I didn't get any pictures, but given the mass of the saddle (it's about 24" square), I was able to support it on three points centered in the middle of the table with two clamps positioned between the dovetail sides (center front and center back), so that the ends were out in open air, and had enough travel to hit both sides of the cross-slide ways in a single set-up. The Bridgeport I used has a 42" long table and a slightly longer knee than others I've seen. I cut 1/16" off of the cross slide bottom with a fly cutter and touched up the dovetail with a dovetail cutter and that part worked out well. I had trouble because I used the turret and ram to reposition further forward and further back to hit the tops of the saddle 'wings' and ultimately (including the follow up scraping) cut about 1/8" off of them. I failed to account for the fact that at the far ends of travel with the turret moved all around, the whole machine was moving out of parallelism in Z. Luckily this has no bearing on the saddles accuracy. I was mainly cutting the wings for cosmetics, but also to provide a semi-accurate surface for odd set-ups and indicator positioning, so I want to correct it.
    saddle-scraping-2.jpg
    Actually I did find a video showing the set-up. After my rough-cutting and some initial scraping, I put the table on our Kearney Trecker mill to put some relief cuts between the cross slide ways and tops of the saddle. I think I had something else running on the Bridgeport at the time, but the K&T had the same amount of travel and a vertical attachment and the set-up was the same.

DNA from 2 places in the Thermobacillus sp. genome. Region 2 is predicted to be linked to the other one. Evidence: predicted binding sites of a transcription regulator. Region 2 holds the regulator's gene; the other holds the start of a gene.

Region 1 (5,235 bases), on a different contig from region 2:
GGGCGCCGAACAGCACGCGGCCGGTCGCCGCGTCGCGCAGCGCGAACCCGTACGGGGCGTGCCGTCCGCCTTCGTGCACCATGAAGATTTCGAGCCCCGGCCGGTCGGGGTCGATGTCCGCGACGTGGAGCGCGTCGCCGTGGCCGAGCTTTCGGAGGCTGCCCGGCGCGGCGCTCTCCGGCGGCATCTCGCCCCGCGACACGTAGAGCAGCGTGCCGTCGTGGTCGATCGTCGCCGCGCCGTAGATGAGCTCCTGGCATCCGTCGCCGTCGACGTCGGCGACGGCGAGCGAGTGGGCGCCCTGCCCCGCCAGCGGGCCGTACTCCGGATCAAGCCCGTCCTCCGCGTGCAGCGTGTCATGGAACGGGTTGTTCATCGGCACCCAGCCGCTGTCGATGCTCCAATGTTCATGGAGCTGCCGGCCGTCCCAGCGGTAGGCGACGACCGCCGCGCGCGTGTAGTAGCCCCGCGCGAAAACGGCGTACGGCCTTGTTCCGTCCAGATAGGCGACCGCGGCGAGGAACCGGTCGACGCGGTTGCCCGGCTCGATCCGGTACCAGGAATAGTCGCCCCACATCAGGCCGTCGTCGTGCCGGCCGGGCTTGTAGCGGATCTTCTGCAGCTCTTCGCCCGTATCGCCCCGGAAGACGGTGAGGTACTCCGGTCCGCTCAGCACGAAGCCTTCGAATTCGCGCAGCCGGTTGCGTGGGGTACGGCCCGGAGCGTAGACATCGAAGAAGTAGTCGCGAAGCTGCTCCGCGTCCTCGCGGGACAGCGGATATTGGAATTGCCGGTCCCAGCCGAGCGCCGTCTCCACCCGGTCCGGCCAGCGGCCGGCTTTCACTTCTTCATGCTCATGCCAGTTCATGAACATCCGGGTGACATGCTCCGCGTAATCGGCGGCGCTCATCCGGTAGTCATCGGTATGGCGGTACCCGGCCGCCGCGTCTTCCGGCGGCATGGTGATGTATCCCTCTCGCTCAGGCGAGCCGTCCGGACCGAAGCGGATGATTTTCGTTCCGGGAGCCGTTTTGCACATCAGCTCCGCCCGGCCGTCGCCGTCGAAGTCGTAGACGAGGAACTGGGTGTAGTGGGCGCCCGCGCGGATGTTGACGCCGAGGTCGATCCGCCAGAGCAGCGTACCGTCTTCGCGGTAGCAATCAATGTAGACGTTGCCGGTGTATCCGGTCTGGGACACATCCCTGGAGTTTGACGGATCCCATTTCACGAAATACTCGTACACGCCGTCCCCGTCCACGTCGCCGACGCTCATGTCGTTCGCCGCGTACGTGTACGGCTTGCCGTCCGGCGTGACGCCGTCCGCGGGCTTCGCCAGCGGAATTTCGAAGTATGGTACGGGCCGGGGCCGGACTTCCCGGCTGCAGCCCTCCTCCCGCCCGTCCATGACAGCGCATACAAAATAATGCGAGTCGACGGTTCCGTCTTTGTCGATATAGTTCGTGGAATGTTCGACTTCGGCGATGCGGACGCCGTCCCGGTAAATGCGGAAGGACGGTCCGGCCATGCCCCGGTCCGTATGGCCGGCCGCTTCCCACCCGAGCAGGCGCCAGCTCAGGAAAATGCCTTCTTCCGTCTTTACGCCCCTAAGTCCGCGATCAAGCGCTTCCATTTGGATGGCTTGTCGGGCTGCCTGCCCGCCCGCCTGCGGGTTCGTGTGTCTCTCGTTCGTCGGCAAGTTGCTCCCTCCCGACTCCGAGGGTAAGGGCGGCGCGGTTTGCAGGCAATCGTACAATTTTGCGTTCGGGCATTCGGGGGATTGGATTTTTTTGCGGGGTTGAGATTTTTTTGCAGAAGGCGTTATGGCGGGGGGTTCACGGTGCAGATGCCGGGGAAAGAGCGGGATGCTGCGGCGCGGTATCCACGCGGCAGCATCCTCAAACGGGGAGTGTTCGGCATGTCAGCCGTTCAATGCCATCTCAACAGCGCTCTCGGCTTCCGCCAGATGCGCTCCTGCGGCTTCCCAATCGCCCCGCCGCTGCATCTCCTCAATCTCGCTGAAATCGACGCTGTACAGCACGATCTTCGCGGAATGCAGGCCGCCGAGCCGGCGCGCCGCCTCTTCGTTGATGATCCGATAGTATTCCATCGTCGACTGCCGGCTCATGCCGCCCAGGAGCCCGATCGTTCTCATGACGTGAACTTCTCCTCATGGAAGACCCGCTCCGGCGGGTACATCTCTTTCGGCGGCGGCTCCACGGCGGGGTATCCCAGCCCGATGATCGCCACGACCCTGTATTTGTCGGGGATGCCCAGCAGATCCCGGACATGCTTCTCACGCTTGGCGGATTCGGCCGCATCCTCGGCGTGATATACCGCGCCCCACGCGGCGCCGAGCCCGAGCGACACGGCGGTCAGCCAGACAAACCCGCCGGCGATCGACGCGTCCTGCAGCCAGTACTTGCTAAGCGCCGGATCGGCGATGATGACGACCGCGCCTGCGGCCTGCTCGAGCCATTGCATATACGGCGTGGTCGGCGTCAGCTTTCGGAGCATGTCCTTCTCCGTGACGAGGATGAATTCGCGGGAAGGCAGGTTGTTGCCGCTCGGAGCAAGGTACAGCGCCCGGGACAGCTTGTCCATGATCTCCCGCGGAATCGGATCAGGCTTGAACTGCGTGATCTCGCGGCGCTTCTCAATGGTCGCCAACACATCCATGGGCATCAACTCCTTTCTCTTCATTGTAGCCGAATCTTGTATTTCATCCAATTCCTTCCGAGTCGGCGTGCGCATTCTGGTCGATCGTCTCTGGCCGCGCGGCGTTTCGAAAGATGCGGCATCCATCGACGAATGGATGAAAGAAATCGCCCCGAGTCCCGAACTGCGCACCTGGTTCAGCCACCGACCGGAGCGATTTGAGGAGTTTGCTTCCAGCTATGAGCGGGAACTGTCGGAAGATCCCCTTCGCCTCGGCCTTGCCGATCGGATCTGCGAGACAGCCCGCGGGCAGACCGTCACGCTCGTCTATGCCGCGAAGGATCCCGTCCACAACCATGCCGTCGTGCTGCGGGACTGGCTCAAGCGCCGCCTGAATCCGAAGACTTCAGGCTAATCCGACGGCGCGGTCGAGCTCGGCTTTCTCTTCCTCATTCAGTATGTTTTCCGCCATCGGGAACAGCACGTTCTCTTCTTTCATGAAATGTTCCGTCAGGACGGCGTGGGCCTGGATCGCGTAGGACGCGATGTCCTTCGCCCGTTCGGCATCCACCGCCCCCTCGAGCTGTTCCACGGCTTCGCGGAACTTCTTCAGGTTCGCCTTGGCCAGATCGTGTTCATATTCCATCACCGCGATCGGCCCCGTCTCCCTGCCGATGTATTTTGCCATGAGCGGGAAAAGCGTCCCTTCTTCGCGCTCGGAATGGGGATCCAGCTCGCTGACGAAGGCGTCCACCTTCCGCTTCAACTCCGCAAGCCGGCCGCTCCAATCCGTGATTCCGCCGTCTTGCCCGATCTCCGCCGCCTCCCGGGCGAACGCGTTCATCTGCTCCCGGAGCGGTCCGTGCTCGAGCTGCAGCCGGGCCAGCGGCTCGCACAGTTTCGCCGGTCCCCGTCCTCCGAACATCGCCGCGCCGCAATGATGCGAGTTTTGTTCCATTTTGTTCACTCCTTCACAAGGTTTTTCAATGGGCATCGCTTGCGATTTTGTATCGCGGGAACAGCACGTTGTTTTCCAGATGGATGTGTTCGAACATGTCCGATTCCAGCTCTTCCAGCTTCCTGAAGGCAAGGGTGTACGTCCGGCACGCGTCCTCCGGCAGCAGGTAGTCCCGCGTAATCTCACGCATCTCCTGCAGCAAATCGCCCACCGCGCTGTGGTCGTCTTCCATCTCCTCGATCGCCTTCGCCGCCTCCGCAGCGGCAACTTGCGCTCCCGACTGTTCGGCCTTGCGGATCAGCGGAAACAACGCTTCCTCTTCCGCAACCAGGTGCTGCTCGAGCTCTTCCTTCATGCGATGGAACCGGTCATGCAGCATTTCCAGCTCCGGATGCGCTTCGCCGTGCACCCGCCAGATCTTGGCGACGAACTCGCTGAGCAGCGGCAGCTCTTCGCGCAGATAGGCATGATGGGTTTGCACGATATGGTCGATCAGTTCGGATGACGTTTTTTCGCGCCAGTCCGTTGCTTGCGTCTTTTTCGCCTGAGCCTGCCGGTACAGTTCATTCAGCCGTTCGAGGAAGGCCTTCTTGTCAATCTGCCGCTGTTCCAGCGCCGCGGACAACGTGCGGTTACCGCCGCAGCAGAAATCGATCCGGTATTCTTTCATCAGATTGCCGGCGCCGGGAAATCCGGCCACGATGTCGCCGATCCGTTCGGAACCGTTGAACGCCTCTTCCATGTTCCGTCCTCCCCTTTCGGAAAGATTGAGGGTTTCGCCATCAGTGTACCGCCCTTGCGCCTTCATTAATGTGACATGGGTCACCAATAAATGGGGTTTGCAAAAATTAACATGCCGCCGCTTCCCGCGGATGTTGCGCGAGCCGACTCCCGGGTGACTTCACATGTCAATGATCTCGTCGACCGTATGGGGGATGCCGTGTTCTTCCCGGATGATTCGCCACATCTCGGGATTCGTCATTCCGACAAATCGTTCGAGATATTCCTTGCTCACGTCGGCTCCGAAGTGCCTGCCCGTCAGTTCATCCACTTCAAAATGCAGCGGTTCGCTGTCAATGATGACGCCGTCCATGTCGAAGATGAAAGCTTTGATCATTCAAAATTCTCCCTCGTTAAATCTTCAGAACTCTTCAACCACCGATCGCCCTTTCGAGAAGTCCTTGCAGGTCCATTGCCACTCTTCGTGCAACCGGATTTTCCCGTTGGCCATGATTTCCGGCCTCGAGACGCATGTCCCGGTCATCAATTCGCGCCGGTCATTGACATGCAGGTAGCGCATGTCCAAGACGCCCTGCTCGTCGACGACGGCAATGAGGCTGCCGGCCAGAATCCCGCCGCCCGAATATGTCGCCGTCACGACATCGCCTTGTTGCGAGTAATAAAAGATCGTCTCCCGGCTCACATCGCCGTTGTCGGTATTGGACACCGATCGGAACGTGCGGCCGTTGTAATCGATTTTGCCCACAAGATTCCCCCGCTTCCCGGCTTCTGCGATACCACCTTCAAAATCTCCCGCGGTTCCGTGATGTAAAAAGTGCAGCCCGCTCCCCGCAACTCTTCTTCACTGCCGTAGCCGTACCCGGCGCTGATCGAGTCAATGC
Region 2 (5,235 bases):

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    Quote Originally Posted by M.B. Naegle View Post
    I didn't get any pictures, but given the mass of the saddle (it's about 24" square), I was able to support it on three points centered in the middle of the table with two clamps positioned between the dovetail sides (center front and center back), so that the ends were out in open air, and had enough travel to hit both sides of the cross-slide ways in a single set-up. The Bridgeport I used has a 42" long table and a slightly longer knee than others I've seen. I cut 1/16" off of the cross slide bottom with a fly cutter and touched up the dovetail with a dovetail cutter and that part worked out well. I had trouble because I used the turret and ram to reposition further forward and further back to hit the tops of the saddle 'wings' and ultimately (including the follow up scraping) cut about 1/8" off of them. I failed to account for the fact that at the far ends of travel with the turret moved all around, the whole machine was moving out of parallelism in Z. Luckily this has no bearing on the saddles accuracy. I was mainly cutting the wings for cosmetics, but also to provide a semi-accurate surface for odd set-ups and indicator positioning, so I want to correct it.
    saddle-scraping-2.jpg
    I had tried something similar with the SB, it didn't work for me. Maybe you got away with it because the Hendey saddle is massive compared to the SB. But in my case, I supported at three points, but the clamps absolutely had to be directly above the supports. When I tried putting just two clamps, with one of them centered between two supports, it distorted the saddle quite a lot. I measured the twist while I was tramming it in, it's really surprising how little clamping pressure it takes to distort the part.